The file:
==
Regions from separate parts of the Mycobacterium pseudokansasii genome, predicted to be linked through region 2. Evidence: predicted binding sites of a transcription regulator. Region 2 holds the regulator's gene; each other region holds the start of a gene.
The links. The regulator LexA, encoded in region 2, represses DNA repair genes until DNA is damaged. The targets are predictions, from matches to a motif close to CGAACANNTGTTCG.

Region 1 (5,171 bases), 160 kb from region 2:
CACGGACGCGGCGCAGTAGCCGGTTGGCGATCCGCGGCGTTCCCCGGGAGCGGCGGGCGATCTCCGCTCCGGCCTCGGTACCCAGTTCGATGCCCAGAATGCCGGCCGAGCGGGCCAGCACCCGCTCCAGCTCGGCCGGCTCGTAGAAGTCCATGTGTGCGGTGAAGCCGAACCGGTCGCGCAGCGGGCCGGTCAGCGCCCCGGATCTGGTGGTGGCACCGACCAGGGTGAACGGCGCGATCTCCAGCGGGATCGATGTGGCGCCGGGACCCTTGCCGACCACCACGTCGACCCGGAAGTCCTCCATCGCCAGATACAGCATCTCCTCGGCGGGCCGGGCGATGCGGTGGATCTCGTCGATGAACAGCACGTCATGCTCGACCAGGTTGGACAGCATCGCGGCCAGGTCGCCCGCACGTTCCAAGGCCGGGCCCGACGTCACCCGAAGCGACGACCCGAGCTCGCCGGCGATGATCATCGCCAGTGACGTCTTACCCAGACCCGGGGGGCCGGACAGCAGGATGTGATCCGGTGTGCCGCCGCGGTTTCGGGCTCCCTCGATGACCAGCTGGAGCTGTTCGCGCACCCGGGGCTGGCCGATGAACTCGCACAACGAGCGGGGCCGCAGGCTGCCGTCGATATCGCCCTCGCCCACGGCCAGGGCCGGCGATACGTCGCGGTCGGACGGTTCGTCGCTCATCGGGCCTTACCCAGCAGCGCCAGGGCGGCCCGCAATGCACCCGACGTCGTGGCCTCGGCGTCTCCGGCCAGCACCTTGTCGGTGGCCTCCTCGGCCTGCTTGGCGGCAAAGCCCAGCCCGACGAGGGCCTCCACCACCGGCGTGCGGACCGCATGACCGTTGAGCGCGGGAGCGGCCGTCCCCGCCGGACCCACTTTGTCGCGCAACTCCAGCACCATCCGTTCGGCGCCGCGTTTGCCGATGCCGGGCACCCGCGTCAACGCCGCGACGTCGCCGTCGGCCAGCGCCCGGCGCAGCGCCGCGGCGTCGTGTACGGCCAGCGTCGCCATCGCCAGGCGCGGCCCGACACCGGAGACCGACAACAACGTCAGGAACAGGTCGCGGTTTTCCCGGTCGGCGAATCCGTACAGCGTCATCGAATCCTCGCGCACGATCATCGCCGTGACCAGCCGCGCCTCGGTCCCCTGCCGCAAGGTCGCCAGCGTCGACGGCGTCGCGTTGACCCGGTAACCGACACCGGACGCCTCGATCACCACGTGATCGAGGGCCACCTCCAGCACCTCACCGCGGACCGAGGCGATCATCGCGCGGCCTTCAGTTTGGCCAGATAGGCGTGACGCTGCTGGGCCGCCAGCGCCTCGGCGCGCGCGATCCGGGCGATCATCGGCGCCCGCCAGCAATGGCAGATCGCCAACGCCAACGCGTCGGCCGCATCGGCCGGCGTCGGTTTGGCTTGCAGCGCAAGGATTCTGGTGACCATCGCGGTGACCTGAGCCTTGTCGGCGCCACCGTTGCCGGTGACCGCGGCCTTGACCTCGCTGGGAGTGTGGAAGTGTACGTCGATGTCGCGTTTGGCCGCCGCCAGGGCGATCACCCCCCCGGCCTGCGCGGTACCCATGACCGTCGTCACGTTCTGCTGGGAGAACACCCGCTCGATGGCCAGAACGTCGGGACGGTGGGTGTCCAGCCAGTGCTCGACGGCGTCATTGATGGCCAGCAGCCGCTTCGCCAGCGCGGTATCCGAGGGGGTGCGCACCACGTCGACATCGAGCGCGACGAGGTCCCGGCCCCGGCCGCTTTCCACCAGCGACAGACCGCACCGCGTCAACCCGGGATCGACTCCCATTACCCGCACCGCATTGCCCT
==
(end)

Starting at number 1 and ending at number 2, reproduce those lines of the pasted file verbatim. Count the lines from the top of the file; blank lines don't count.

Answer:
Regions from separate parts of the Mycobacterium pseudokansasii genome, predicted to be linked through region 2. Evidence: predicted binding sites of a transcription regulator. Region 2 holds the regulator's gene; each other region holds the start of a gene.
The links. The regulator LexA, encoded in region 2, represses DNA repair genes until DNA is damaged. The targets are predictions, from matches to a motif close to CGAACANNTGTTCG.